“Knowing that“ his hour had come,” Jesus chooses to spend the last night of his life with his closest companions, one of whom would betray him, another who would deny him, all of whom would abandon him when he was arrested. What he does as he faces his own death is astonishing. He takes off his outer robe, wraps a towel around himself, and washes the feet of his companions, just as a slave would do. In all likelihood there would have been someone other than Jesus who welcomed the Teacher and his disciples when they arrived for the meal by washing their feet. So it would have come as a surprise on a number of different levels to the disciples when Jesus got up, as John tells us, in the course of the supper, and began to wash their feet. Why is the Teacher doing this? Why is he doing this now? As Jesus approaches the disciple who would deny him not once, but three times, Simon Peter objects: “Would you wash my feet, Lord? You will never wash my feet!” This emphatic “never” echoes Peter’s response as remembered by Matthew to Jesus’ first prediction of his suffering and death in Jerusalem. “This must never happen to you!” he had objected. Here at this last supper, Peter, like the other disciples, seems no closer to understanding his Teacher’s mission than he was when they began their journey to Jerusalem.”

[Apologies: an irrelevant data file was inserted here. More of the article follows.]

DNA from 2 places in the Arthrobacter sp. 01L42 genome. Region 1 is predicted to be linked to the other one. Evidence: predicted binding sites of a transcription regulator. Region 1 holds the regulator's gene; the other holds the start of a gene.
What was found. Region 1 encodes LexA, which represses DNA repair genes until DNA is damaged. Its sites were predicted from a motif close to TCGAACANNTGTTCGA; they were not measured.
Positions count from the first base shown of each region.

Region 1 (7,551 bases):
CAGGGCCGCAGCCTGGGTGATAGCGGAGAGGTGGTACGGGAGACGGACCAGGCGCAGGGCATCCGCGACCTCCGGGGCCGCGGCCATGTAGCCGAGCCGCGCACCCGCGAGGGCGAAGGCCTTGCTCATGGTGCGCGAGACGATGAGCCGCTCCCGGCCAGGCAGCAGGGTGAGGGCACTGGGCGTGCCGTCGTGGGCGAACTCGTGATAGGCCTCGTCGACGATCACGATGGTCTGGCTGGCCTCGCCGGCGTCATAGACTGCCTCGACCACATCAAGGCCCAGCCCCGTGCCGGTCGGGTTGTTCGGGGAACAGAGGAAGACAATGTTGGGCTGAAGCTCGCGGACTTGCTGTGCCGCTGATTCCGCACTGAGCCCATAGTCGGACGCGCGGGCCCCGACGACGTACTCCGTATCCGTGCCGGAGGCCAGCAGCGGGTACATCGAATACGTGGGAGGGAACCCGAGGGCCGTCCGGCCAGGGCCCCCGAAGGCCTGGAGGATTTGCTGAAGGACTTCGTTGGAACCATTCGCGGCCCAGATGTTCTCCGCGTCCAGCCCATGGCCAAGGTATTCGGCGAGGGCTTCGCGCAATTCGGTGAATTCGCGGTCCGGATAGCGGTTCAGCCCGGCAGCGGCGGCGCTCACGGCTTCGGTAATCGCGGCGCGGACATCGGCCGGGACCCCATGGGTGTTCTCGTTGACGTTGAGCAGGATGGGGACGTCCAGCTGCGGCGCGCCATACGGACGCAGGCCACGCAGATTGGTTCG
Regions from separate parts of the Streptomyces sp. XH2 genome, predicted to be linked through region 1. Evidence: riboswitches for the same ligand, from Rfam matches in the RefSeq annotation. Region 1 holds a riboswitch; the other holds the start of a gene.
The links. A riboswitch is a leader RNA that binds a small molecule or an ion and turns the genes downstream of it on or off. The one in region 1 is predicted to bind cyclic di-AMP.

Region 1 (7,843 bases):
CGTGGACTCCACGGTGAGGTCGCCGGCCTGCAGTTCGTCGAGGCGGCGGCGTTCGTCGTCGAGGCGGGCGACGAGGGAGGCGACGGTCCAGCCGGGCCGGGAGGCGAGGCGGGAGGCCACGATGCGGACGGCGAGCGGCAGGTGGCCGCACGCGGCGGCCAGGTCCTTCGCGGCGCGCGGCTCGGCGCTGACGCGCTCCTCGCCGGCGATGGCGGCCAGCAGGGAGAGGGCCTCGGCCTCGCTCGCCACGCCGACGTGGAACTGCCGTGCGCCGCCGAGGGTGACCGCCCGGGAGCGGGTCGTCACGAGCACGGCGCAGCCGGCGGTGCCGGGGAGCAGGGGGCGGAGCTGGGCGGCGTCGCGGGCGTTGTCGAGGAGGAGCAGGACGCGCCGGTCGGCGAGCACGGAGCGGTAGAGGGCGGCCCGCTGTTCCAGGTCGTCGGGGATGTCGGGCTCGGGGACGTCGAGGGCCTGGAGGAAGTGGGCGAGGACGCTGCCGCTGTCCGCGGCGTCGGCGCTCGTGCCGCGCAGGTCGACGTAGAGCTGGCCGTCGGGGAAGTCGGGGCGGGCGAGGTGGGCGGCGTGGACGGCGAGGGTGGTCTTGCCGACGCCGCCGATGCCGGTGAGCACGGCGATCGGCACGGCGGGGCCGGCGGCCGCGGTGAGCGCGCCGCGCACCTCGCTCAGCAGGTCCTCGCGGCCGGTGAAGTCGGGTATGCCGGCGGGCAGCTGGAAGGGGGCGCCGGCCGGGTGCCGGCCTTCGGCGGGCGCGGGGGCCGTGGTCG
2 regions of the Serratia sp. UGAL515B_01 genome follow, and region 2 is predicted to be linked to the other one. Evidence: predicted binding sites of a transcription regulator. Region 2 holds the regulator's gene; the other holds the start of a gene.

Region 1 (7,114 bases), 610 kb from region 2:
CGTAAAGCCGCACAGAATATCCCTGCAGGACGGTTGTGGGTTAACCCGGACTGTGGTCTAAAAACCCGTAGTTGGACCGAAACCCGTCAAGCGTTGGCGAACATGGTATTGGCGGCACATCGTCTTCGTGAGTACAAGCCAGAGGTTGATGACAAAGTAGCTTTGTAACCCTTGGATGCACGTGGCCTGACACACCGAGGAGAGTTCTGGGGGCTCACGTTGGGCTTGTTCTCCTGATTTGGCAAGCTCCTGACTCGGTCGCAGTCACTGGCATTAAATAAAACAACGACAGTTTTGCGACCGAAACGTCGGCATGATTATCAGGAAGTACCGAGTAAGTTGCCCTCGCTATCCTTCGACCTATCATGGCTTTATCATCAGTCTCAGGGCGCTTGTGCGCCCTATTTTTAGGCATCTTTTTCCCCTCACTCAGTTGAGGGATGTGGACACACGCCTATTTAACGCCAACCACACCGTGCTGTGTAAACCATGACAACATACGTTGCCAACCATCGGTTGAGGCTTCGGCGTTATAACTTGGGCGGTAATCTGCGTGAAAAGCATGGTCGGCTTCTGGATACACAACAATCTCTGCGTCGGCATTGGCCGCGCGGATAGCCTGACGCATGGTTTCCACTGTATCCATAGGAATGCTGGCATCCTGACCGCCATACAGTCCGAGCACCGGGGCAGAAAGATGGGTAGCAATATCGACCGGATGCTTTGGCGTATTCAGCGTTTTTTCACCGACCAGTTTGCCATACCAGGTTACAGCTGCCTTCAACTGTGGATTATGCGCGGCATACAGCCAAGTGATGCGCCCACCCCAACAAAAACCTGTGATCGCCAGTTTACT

Homily of Fr. Russell McDougall on Holy Thursday at Ecce Homo
Judas was not born a traitor and was not when he was chosen by Jesus, he became one! Jesus never abandoned him. Who can tell what happened to him in those last moments? “Friend,” (Mt 26, 50), was the last word Jesus told him in the garden and he could not have forgotten it, how could he not have forgotten his look.
In the same way that Jesus sought the face of Peter after his denial to give him his forgiveness, he will have sought also the face of Judas at some point on his way of the cross! When on the cross Jesus says: “Father, forgive them, for they know not what they do” (Lk 23:34), certainly does not excluded Judas.
“Who shall we follow, Judas or Peter? Peter had remorse for what he had done, but Judas also had remorse, so much so that he shouted, “I betrayed innocent blood!” And returned the thirty pieces of silver. Where, then, is the difference? In only one thing: Peter had confidence in the mercy of Christ, Judas not! Judas’ greatest sin was not to have betrayed Jesus, but to have doubted his mercy. If we imitate him, let us not imitate him in his lack of trust in forgiveness.”
Homily of Pope Francis in Holy Thursday, 2014
There is a sacrament in which it is possible to make a safe experience of Christ’s mercy: the sacrament of reconciliation. How beautiful is this sacrament! It is sweet to experience Jesus as a Master, as Lord, but even sweeter to experience him as Redeemer: as one who takes you out of the abyss.
Lúcia de Fátima NDS,
Novice Congregational Novitiate Ein Karem
Jerusalem April 20, 2017